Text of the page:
Top 50: Tyson Chandler, no. 34

by Rodger Bohn / @rodgerbohn

For Tyson Chandler, things have not come quite as quickly as expected. The No. 2 pick in the 2001 NBA Draft spent time bouncing around to five teams before finding what appears to his ideal situation in New York. Still, he has already played for two coaches with the Knicks and has dealt with some internal turmoil. That didn’t phase Chandler, though.

Maintaining a sense of professionalism and calamity throughout an insane season in New York, Chandler was the team’s rock in the locker room. No matter what was going on with Linsanity, Melo or the coaching situation, Tyson was going to produce.

His averages of 11.3 points, 9.9 rebounds and 1.4 blocks may not jump off of the page at you, but they were enough to earn him Defensive Player of the Year honors. This award is the epitome of consistency, something that Chicago fans would have never imagined Tyson receiving a decade ago.

Profiled on 60 Minutes as an eighth grader, Tyson Chandler was a “sneaker kid” before they even existed. So-Cal All-Stars coach Pat Barrett (subject of the outstanding book Play Their Hearts Out) made Chandler Nike’s poster child and he was a well-known commodity coast-to-coast before ever playing a high school game.

Four years at powerhouse Compton Dominguez and Chandler was ready for the NBA Draft. In fact, Chandler was so ready for the League coming out of high school that he wasn’t seriously recruited by any major college programs, despite being arguably the top payer in the country.

Given his combination of size, agility and raw talent, some donned Chandler as the best big man since Kareem Abdul-Jabaar. Tyson opted to not participate in the 2001 McDonald’s All-American Game because it could potentially damage his Draft stock and ultimately wound up being picked second overall in the Draft and became (with Eddy Curry) a part of the “Baby Bulls.”

Four up and down seasons in Chicago were filled with flashes of brilliance, spurts of immaturity and a ton of losses. A trade to New Orleans followed, where he and Chris Paul formed the initial version of “Lob City.” Then, for some unbeknownst reason, the Hornets decided to deal Chandler to the Bobcats for Emeka Okafor, who had an even worse contract. An older, wiser Chandler helped lead the lowly Bobcats to the Playoffs in ‘09-10 only to be dealt to the Mavs in the offseason as part of a salary dump. A Championship ring later and Chandler received a four-year, $58 million deal from the Knicks.

While the Knicks were knocked out in the first round of the Playoffs last year by the eventual NBA Champs, the impact that Chandler had was invaluable. Many questioned giving $58 million to a guy who had constantly battled injury issues and had only scored more than 10 points per game twice in his 10 years in the League. What Chandler brought to the Knicks was far more than you could ever expect to see in any box score and was worth every penny of the massive contract that they threw at him.

Having a defensive force like Chandler allowed the Knicks to funnel defenders into the paint, allowing their guards to play tighter defense on the ball and attempt to create more turnovers. Additionally, Chandler proved to be an outstanding help-side defender who would routinely rotate over to draw charges or at least intimidate opposing offensive players who were attacking the rim.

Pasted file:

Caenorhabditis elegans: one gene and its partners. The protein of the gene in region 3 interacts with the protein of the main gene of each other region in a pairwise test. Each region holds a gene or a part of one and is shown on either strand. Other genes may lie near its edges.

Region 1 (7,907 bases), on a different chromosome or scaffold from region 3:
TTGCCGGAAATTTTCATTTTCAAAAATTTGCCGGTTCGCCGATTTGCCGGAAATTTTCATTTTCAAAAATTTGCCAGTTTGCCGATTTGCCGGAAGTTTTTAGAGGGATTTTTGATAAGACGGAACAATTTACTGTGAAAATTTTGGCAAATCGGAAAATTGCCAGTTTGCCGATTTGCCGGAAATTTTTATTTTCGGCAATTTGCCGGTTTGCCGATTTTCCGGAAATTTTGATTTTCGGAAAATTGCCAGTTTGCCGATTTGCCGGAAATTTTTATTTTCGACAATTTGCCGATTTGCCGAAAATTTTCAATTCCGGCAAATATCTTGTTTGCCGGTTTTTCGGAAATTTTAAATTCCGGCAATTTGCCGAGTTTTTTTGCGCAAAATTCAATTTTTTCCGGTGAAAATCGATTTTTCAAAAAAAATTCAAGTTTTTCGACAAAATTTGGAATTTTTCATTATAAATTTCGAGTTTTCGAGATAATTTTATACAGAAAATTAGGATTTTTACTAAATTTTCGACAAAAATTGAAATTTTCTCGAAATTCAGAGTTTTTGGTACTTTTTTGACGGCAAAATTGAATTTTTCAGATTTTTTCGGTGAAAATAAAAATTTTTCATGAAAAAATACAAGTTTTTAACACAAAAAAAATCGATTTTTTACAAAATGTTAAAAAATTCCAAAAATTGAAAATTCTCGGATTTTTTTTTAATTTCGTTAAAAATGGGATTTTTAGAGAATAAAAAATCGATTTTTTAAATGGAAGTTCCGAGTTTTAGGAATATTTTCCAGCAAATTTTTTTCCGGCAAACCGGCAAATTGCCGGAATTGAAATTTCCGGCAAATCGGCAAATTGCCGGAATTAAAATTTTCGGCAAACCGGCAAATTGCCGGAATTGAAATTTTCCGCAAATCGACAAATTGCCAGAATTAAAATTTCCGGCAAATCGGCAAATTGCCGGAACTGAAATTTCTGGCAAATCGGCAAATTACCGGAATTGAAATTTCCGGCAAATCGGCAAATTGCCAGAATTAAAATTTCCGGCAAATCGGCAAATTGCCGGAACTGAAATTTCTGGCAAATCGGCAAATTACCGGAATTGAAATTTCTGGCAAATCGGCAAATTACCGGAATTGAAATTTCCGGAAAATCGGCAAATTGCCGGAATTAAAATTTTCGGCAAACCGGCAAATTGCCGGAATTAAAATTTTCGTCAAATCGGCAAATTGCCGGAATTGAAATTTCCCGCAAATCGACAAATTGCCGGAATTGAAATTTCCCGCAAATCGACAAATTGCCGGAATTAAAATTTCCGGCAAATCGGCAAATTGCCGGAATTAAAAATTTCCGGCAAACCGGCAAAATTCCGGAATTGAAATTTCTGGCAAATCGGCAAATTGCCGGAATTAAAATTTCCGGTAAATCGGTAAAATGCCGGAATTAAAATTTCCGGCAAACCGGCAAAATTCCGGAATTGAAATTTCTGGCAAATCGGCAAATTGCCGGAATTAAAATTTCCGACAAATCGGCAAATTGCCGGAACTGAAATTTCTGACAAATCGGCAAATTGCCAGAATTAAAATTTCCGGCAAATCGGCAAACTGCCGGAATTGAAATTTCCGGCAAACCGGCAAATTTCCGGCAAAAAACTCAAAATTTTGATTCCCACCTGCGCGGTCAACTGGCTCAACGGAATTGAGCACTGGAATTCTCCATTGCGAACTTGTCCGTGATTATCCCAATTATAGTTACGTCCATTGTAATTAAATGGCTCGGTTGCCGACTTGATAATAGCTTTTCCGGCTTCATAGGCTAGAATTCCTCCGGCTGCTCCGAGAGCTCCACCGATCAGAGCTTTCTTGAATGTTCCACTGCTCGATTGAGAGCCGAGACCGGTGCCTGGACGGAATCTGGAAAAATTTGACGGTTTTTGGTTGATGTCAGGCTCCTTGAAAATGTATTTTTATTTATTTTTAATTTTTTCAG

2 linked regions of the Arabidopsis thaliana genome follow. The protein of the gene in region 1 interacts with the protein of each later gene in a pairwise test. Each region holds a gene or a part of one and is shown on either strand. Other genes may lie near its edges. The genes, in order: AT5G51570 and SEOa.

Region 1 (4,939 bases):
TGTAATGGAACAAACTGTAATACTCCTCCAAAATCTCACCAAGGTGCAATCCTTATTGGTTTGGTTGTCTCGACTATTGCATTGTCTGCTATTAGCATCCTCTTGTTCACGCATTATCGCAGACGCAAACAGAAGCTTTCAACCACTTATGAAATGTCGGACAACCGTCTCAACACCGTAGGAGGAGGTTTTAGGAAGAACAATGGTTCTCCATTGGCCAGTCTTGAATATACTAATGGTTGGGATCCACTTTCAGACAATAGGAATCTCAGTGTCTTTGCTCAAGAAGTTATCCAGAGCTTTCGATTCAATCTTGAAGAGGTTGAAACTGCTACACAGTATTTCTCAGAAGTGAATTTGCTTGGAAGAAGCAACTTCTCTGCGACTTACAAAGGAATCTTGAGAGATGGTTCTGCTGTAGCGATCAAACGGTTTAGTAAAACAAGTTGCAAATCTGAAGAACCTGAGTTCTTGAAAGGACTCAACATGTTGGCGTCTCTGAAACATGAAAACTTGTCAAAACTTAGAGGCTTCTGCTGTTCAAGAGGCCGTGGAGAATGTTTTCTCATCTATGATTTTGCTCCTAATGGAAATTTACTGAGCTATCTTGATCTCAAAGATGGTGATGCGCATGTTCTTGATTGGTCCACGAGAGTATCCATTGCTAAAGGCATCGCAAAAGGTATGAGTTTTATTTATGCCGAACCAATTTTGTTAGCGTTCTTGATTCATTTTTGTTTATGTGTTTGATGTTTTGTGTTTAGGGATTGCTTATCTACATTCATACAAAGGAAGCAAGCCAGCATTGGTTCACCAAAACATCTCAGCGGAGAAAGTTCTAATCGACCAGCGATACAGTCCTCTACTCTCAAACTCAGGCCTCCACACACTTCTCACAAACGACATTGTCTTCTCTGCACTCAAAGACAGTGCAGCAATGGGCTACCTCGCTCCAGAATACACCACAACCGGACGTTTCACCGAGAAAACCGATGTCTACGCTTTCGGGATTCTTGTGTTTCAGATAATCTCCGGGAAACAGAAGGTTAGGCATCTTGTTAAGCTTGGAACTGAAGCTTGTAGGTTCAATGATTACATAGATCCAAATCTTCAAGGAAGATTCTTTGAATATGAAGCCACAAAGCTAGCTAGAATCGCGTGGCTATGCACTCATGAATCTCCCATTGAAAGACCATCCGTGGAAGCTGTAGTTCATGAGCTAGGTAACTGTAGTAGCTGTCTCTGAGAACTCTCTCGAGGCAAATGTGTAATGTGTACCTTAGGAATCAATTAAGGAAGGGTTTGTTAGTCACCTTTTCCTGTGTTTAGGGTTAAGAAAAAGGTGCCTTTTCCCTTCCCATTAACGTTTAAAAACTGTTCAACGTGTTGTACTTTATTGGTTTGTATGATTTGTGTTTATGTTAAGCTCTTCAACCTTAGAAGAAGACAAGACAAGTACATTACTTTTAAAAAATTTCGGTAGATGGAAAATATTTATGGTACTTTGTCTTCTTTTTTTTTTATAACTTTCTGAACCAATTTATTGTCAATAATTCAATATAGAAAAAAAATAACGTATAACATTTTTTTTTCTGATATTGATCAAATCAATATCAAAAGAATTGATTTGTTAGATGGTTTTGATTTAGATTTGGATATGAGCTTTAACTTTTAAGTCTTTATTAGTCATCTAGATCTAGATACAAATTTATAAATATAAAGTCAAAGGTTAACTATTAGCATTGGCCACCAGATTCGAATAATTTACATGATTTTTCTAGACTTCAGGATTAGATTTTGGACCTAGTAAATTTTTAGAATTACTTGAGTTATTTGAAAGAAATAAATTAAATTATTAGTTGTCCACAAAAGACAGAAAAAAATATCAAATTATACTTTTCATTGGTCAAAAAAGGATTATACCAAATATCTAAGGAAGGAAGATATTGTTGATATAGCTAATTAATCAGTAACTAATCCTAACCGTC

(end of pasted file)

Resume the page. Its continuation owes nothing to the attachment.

Offensively, Chandler was at his finest during the Linsanity era when he was able to run countless pick and rolls, diving to the basket reminiscent of his New Orleans’ days. Like on the defensive end, he was a constant threat as a roll man because any time that he got the ball going toward the rim it could result in two points. The fact that teams had to guard him made life easier on the perimeter when guys got the rock kicked out to them. Again, something that doesn’t show up in the stat sheet.

After a summer of winning Gold with Coach K in London, Chandler took some time off to get his body right for the start of the season. Injuries will be a concern for the remainder of his career, but for what it’s worth, he has done an outstanding job of building his body up (adding nearly 30 pounds since he’s been in the League) to handle the wear and tear that 82 games brings.

With a new cast of characters in New York, it will be interesting to see how everyone meshes, but the just-turned 30-year-old will serve as the team’s rock. Some have said that the $58 million that the Knicks spent on Chandler was the best money they’ve spent in the last decade and with the impact he’s had, it’s hard to argue with them.

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SLAMonline Top 50 Players 2012
Rank Player Team Position Pos. Rank
50 Greg Monroe Pistons C 8
49 Tyreke Evans Kings PG 14
48 Brandon Jennings Bucks PG 13
47 Stephen Curry Warriors PG 12
46 Ricky Rubio TWolves PG 11
45 Al Jefferson Jazz PF 14
44 Anthony Davis Hornets PF 13
43 Serge Ibaka Thunder PF 12
42 Al Horford Hawks C 7
41 Ty Lawson Nuggets PG 10
40 Danny Granger Pacers SF 6
39 Tim Duncan Spurs PF 11
38 John Wall Wizards PG 9
37 Monta Ellis Bucks SG 8
36 Zach Randolph Grizzlies PF 10
35 Roy Hibbert Pacers C 6
34 Tyson Chandler Knicks C 5

• Rankings are based solely on projected ’12-13 performance.
• Contributors to this list include: Jake Appleman, Maurice Bobb, Rodger Bohn, Brendan Bowers, Franklyn Calle, David Cassilo, Bryan Crawford, Adam Figman, Eldon Khorshidi, Eddie Maisonet III, Ryne Nelson, Ben Osborne, Allen Powell II, Sam Rubenstein, Jonathan Santiago, Abe Schwadron, Leo Sepkowitz, Dave Spahn, Ben Taylor, Tzvi Twersky, Peter Walsh, Tracy Weissenberg, Yaron Weitzman, DeMarco Williams and Dave Zirin.
• Want more of the SLAMonline Top 50? Check out the archive.